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Tracing families - then and now

Red Cross, UNSW and UWS announce a joint project to commemorate 100 years of the Australian Red Cross Tracing Service.

Wednesday January 28, 2015

The Australian Red Cross tracing service was established shortly after Australian troops entered World War One to help families discover the fate of missing loved ones. (Australian Red Cross, 1919)

To commemorate 100 years of the Australian Red Cross International Tracing Service, the Australian Red Cross, the University of New South Wales and the University of Western Sydney have announced a joint project to hold an exhibition later this year to showcase the extraordinary origins of the tracing service in Australia during World War One.

The exhibition opens on 1 July at Melbourne's Immigration Museum. It's hoped it will tour to other states later in the year. Read the full announcement published on

The Australian Red Cross International Tracing Service began in Australia in 1915 as the Wounded and Missing Persons Enquiry Bureau, formed in each state to help families of Australian soldiers discover the fate of their missing husbands, fathers, brothers and sons. 

For 100 years the Australian Red Cross tracing service has worked to reconnect families from around the world.  From the battlefields of Gallipoli and the Western Front, through World War Two and post-war migration to modern day, Australian Red Cross has been there for families separated war, conflict, disaster and migration.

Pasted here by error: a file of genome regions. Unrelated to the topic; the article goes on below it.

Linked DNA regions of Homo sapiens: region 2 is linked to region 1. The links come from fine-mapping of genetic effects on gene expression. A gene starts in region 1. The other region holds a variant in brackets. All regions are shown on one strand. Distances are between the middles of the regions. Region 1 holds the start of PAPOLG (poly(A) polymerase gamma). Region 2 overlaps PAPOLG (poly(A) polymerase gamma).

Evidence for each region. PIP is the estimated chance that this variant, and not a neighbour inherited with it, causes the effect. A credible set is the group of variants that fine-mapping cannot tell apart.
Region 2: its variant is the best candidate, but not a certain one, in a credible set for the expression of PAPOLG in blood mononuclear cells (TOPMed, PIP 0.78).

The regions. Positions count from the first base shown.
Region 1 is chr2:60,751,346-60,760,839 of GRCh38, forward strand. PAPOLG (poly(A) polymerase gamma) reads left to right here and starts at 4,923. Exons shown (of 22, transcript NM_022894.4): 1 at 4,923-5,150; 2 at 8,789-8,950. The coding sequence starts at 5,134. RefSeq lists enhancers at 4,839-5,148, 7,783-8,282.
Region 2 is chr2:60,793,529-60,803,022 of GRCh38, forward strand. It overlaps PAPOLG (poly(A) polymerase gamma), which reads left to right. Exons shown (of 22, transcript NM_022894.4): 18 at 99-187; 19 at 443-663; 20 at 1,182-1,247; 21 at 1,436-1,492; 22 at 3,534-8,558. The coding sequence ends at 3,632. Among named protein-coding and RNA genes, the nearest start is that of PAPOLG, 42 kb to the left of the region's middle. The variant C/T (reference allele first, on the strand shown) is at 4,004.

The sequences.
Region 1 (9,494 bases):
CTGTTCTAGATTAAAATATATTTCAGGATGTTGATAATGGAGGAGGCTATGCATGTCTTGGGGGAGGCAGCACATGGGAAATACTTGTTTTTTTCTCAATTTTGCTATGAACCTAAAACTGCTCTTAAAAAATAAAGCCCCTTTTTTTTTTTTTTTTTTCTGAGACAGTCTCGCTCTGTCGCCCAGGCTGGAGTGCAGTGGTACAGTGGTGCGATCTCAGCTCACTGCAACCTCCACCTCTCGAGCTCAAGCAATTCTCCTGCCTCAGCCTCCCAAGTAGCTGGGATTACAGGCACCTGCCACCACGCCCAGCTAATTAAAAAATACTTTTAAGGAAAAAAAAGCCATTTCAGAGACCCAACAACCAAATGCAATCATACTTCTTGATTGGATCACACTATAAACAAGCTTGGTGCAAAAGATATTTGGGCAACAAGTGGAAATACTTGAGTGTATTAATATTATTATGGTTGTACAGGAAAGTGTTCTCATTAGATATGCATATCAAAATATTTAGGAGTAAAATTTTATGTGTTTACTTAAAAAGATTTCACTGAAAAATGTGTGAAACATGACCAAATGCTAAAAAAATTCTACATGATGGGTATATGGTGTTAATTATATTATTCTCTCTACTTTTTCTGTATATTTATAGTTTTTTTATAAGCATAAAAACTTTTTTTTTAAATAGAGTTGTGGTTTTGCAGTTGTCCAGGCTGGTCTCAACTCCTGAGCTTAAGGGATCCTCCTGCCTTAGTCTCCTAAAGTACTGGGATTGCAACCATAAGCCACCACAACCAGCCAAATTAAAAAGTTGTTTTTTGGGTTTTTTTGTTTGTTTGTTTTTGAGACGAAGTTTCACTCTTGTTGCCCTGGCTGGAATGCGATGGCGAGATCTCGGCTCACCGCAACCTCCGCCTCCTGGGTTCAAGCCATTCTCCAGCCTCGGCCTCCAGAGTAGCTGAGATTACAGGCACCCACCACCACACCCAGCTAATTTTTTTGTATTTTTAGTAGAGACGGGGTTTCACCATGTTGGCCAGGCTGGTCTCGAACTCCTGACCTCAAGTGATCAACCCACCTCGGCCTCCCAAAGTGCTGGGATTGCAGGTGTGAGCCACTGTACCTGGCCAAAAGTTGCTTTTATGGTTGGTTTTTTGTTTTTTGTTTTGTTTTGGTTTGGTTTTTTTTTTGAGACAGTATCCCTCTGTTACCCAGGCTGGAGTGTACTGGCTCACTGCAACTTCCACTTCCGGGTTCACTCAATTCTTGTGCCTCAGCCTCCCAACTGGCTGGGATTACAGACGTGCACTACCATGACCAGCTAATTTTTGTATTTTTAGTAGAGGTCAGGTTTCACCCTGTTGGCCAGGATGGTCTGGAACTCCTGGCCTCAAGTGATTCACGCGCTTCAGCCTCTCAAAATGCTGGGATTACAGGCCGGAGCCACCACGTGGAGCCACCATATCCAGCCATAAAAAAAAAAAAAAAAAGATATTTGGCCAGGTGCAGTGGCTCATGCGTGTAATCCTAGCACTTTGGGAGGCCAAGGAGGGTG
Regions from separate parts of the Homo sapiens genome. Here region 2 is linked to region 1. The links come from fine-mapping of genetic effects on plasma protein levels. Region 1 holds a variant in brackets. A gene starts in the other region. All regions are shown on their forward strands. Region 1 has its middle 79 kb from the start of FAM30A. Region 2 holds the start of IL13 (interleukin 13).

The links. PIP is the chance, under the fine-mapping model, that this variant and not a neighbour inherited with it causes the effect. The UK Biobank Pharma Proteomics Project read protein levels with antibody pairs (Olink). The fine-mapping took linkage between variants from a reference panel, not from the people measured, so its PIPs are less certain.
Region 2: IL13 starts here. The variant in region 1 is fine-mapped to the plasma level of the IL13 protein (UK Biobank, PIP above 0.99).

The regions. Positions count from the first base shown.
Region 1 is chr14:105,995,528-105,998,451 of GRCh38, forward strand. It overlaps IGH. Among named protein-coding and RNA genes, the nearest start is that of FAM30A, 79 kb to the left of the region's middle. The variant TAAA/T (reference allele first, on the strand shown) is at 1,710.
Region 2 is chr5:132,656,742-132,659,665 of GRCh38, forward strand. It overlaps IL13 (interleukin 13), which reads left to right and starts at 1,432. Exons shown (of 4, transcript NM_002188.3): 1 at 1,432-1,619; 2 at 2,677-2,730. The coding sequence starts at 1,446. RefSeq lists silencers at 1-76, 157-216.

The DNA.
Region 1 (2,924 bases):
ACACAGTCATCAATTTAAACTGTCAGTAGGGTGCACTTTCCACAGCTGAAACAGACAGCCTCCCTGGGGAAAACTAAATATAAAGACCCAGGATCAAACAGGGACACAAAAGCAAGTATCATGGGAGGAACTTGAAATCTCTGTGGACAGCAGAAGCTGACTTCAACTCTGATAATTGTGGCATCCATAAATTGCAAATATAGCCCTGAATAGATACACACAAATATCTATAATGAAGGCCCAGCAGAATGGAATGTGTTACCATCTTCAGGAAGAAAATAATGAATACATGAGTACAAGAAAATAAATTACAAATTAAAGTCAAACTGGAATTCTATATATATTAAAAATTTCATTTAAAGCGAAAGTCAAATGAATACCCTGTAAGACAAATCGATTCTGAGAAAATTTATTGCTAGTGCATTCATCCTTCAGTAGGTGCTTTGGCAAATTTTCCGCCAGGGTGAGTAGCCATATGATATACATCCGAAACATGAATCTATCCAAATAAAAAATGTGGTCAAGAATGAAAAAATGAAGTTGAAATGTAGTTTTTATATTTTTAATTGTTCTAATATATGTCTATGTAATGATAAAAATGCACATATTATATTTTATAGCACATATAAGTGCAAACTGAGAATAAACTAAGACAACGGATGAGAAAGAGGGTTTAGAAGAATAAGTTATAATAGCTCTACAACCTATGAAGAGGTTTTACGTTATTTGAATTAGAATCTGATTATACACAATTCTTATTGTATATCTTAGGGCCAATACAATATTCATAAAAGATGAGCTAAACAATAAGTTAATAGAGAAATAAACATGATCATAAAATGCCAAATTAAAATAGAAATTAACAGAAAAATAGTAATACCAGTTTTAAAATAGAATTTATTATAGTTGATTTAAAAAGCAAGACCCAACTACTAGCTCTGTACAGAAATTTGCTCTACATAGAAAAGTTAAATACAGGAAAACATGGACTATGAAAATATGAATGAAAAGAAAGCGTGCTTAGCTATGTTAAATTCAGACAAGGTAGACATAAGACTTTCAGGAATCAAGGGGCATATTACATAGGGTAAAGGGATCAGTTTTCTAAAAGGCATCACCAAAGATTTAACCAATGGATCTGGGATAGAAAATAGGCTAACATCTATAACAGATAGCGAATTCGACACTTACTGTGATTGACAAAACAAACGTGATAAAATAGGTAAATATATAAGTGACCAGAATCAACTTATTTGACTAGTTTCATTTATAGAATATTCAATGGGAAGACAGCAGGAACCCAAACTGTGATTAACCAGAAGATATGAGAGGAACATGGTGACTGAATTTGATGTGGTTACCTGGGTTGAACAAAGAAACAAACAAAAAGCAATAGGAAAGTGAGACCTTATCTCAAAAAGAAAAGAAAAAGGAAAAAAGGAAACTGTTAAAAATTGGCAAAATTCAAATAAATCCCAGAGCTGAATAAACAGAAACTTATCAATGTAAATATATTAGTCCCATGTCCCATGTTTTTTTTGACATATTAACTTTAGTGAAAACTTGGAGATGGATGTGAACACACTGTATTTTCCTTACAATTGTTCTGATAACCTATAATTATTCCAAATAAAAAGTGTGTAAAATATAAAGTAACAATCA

The NSW Bureau was formed in July 1915 and within four months over 500 cables had been requested on behalf of relatives of Gallipoli casualties. By 1919 Red Cross was handling 36,000 cases discovering the fate of the missing and wounded.  The Red Cross letters dating back to World War One have been preserved by the Australian War Memorial.  They paint a powerful picture of the plight of families searching for any news of family. 

"I would like to know how long he lived after the wound', one mother Ellen Jones from Armidale in northern New South Wales, pleaded. "Did he suffer much, and was he conscious, did he ask for his parents in any way and did he send any message … I am so anxious to know all about my dear boy".

The Tracing Service exhibit will draw on the archives of Australian Red Cross and library collections to capture a century of incredible stories that expose the horror of war, the perils of migration and the power of humanity.  It will also showcase how advances in technology have transformed the way the Red Cross International Tracing Service operates today.